Although the cost of living crisis promises an uneasy few months for retailers, luxury brands can think ahead with smart contextual targeting to meet buyers in their moment of interest, writes Artiom Enkov, Head of Insights and Analytics at Nano Interactive.

Luxury brands may be fearing the worst again this holiday season, after a challenging couple of years. Demand for luxury gifts fell dramatically between Christmas 2020 and Christmas 2021, with related online searches down 59% year-on-year*. And you’d be forgiven for thinking this trend might continue in 2022, as the cost-of-living crisis continues to hit the wallets of UK consumers.

But the news is not all negative for luxury retailers and Christmas right now. Retail-focused Bloomberg columnist Andrea Felsted predicts that some Brits will use this Christmas as an opportunity to somewhat make up for the disruption experienced over the last two Christmases, thanks to the pandemic.

For brands, success may just come down to the old cliché of reaching these groups at the right times, in the right places, with the right creative. Where targeting is concerned, new methods outside of the usual cookie-led, audience profiling and ‘retarget across the web’ approach may be considered. Especially when it comes to reaching new luxury intenders, sometimes in unexpected places.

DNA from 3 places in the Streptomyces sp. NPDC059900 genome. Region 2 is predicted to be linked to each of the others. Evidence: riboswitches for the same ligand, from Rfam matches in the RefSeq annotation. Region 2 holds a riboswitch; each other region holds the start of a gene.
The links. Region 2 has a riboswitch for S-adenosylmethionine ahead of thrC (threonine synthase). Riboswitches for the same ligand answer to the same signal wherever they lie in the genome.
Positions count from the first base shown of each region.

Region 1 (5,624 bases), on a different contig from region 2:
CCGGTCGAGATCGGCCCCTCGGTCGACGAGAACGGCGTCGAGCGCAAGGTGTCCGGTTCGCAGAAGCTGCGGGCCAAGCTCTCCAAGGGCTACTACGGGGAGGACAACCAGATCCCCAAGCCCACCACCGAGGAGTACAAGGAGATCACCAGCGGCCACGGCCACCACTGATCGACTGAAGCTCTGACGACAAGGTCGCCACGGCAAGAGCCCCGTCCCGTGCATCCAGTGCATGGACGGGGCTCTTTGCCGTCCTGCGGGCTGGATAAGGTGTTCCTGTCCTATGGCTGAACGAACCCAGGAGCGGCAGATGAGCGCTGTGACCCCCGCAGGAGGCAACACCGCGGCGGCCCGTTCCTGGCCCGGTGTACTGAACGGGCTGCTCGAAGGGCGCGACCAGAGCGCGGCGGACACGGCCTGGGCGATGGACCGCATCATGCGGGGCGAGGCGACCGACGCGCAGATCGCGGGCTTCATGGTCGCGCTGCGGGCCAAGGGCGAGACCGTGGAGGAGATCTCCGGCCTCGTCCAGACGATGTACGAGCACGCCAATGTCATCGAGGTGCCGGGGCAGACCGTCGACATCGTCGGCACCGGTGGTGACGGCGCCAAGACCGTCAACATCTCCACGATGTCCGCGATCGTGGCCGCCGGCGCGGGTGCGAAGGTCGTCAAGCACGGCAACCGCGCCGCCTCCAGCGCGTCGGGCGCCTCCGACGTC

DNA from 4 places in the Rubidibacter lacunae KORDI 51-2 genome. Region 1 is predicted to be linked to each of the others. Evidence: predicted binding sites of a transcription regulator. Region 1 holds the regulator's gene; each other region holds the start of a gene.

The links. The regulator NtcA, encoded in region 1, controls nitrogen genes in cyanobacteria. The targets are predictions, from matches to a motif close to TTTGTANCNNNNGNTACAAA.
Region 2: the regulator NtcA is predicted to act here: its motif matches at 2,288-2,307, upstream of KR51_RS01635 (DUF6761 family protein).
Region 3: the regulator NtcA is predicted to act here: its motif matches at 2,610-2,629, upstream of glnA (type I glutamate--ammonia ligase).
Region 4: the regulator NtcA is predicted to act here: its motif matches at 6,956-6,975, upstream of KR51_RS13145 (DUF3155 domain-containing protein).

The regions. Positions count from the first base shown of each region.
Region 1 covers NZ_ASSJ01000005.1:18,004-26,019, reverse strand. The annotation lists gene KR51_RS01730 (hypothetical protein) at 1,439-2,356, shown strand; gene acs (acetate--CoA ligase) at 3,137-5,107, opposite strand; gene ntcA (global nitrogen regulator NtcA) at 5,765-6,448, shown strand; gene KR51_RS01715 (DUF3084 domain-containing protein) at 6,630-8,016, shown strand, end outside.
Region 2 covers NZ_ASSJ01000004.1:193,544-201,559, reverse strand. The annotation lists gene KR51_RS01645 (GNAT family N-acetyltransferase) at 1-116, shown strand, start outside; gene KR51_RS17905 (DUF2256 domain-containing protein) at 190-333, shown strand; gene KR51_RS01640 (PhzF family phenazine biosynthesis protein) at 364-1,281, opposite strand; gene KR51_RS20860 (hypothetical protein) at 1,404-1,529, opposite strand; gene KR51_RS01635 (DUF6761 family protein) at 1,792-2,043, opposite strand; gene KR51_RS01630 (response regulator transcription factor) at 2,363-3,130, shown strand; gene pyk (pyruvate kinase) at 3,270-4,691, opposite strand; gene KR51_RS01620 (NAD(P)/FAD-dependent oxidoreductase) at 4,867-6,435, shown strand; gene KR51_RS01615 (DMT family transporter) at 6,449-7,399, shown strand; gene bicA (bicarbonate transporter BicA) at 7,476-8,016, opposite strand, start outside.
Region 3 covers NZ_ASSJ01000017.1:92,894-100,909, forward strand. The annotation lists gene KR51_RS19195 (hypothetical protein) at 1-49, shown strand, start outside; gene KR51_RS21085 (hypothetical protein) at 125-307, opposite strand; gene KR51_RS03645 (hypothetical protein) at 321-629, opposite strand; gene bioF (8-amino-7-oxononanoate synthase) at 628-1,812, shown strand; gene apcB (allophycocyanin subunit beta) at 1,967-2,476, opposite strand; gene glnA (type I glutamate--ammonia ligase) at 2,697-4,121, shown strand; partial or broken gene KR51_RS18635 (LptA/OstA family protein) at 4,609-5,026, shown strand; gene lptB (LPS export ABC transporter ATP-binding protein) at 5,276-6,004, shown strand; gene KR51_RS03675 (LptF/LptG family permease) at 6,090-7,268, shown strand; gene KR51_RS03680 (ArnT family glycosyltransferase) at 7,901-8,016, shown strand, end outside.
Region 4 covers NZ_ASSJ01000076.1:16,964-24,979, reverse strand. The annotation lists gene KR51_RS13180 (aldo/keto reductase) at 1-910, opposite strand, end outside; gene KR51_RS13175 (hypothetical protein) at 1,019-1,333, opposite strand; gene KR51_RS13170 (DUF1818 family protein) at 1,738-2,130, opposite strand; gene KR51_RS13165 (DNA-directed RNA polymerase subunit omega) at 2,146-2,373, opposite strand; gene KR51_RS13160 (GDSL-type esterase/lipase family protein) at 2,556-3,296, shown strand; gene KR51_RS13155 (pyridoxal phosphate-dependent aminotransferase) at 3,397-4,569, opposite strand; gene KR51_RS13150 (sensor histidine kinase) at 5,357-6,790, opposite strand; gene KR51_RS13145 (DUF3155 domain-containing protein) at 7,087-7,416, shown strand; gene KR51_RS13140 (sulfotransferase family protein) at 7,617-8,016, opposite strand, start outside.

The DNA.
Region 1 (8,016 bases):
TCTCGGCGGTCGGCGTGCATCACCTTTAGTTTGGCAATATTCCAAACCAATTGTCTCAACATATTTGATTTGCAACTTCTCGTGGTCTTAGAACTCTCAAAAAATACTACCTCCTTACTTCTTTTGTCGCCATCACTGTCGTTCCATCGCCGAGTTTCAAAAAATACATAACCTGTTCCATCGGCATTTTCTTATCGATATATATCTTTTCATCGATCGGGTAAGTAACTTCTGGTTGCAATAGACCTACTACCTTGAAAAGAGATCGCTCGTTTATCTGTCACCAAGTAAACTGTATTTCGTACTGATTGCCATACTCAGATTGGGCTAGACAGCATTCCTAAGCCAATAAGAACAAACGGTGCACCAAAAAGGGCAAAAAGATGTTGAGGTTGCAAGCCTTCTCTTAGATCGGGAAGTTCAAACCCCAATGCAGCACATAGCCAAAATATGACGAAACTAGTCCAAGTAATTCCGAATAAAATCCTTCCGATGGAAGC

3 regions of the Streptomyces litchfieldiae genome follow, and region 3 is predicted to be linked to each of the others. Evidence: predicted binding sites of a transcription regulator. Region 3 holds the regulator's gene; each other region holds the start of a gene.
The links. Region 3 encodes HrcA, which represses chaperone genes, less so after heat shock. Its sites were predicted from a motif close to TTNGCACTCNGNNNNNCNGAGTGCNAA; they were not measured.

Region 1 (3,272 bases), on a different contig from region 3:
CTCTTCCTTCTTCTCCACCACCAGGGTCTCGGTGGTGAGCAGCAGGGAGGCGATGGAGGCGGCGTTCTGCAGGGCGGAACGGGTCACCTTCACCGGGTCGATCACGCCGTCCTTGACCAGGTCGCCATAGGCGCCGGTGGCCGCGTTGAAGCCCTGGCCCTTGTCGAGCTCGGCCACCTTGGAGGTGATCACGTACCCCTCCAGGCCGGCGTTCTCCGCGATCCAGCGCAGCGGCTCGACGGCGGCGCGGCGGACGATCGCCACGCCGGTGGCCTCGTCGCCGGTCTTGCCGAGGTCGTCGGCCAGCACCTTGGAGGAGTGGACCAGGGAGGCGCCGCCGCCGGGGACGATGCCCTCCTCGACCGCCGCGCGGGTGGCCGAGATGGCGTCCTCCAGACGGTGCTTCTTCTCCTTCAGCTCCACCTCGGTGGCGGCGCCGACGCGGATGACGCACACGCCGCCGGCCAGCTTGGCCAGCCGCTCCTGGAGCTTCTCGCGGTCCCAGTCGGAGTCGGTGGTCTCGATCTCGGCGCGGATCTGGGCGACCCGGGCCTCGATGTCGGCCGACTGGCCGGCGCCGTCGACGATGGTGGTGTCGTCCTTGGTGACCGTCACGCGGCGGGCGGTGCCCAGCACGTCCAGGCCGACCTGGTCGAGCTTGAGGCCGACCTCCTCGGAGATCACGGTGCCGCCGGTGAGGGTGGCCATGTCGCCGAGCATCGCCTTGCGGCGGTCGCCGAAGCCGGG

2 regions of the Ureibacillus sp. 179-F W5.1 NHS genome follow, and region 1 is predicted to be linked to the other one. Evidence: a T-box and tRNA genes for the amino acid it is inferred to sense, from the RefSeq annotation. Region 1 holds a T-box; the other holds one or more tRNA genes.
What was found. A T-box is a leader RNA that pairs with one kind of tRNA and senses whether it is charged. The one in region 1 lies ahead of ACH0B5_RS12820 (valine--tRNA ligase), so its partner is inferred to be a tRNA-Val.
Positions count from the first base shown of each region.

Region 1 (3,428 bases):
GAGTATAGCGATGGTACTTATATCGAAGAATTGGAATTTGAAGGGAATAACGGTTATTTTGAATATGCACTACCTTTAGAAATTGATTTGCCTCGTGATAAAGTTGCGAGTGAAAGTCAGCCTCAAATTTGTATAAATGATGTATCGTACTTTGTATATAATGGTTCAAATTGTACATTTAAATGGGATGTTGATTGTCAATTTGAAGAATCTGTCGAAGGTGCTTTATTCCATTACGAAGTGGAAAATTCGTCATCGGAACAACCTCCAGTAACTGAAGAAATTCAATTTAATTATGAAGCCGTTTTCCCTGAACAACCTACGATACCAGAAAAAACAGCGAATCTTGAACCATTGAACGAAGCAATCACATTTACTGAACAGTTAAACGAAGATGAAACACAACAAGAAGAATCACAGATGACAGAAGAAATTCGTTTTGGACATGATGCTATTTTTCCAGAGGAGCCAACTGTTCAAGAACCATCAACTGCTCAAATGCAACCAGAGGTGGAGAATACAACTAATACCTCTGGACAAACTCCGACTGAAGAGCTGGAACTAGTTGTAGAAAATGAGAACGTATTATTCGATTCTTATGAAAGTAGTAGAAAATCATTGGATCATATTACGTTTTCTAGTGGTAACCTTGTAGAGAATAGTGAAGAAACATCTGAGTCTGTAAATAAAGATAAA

Seizing the moment

The first question that a luxury brand may be asking itself is when is the right time to begin advertising ahead of Christmas? The answer is right now, it would seem: Autumn is the time where demand for gifts often begins to spike, and previous years have seen related content impressions increase by as much as 500% from August to October, before rising another 300% from October to December*. Moreover, eBay Ads found that 32% of the UK will start their Christmas shopping earlier this year than they did in 2021.

In short, luxury brands should already be actively building awareness around their product if they want to feature on Christmas lists in 2022. With the ‘when’ answered, the next question is how to reach potential buyers? Until recently, there was one prevailing answer here: audience targeting – and more to the point, cookies. But the hastening trend of cookie and mobile ad ID deprecation, means that up to half of online audiences may no longer be addressable via these means according to statcounter. And the growing privacy focus among both consumers and legislators worldwide – as well as tech giants like Apple – also cannot be ignored.

Consumers are most receptive to advertising when the creative served to them is both relevant, and appears at the moment they are expressing intent. Live intent signals – including the journey the consumer has taken to reach a web page, as well as the nature of the content they are viewing – can be combined as an effective proxy for luxury product intenders. These signals can be strengthened further with information around the sentiment of the content, as well as previous campaign performance data.